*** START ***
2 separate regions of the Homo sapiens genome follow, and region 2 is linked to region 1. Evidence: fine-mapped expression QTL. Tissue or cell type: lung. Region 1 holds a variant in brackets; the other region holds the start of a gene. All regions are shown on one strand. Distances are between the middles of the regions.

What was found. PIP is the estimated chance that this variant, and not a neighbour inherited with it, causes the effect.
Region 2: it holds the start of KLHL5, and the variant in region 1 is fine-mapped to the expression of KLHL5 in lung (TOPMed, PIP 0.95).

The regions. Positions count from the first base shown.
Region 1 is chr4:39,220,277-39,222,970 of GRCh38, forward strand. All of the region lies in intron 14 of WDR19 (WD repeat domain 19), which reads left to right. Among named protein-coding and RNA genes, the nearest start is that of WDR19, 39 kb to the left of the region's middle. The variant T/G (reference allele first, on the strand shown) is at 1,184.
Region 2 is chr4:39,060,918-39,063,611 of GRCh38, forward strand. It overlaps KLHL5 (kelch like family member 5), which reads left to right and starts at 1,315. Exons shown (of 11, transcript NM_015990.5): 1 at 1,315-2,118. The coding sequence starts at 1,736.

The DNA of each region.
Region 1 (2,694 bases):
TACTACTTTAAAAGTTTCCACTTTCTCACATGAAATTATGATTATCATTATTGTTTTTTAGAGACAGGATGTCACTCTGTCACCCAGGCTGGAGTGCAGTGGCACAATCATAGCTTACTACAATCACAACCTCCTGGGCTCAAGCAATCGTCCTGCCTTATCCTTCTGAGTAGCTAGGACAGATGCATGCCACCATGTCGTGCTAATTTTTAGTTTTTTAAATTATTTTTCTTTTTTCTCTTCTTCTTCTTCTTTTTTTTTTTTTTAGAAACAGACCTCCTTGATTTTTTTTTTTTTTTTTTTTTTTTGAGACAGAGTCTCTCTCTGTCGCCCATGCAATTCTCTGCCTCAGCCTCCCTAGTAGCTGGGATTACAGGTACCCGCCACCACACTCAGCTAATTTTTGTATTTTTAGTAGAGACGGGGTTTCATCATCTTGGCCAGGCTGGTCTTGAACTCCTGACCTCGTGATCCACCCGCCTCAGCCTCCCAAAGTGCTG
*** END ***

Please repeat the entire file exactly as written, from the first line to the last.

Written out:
2 separate regions of the Homo sapiens genome follow, and region 2 is linked to region 1. Evidence: fine-mapped expression QTL. Tissue or cell type: lung. Region 1 holds a variant in brackets; the other region holds the start of a gene. All regions are shown on one strand. Distances are between the middles of the regions.

What was found. PIP is the estimated chance that this variant, and not a neighbour inherited with it, causes the effect.
Region 2: it holds the start of KLHL5, and the variant in region 1 is fine-mapped to the expression of KLHL5 in lung (TOPMed, PIP 0.95).

The regions. Positions count from the first base shown.
Region 1 is chr4:39,220,277-39,222,970 of GRCh38, forward strand. All of the region lies in intron 14 of WDR19 (WD repeat domain 19), which reads left to right. Among named protein-coding and RNA genes, the nearest start is that of WDR19, 39 kb to the left of the region's middle. The variant T/G (reference allele first, on the strand shown) is at 1,184.
Region 2 is chr4:39,060,918-39,063,611 of GRCh38, forward strand. It overlaps KLHL5 (kelch like family member 5), which reads left to right and starts at 1,315. Exons shown (of 11, transcript NM_015990.5): 1 at 1,315-2,118. The coding sequence starts at 1,736.

The DNA of each region.
Region 1 (2,694 bases):
TACTACTTTAAAAGTTTCCACTTTCTCACATGAAATTATGATTATCATTATTGTTTTTTAGAGACAGGATGTCACTCTGTCACCCAGGCTGGAGTGCAGTGGCACAATCATAGCTTACTACAATCACAACCTCCTGGGCTCAAGCAATCGTCCTGCCTTATCCTTCTGAGTAGCTAGGACAGATGCATGCCACCATGTCGTGCTAATTTTTAGTTTTTTAAATTATTTTTCTTTTTTCTCTTCTTCTTCTTCTTTTTTTTTTTTTTAGAAACAGACCTCCTTGATTTTTTTTTTTTTTTTTTTTTTTTGAGACAGAGTCTCTCTCTGTCGCCCATGCAATTCTCTGCCTCAGCCTCCCTAGTAGCTGGGATTACAGGTACCCGCCACCACACTCAGCTAATTTTTGTATTTTTAGTAGAGACGGGGTTTCATCATCTTGGCCAGGCTGGTCTTGAACTCCTGACCTCGTGATCCACCCGCCTCAGCCTCCCAAAGTGCTG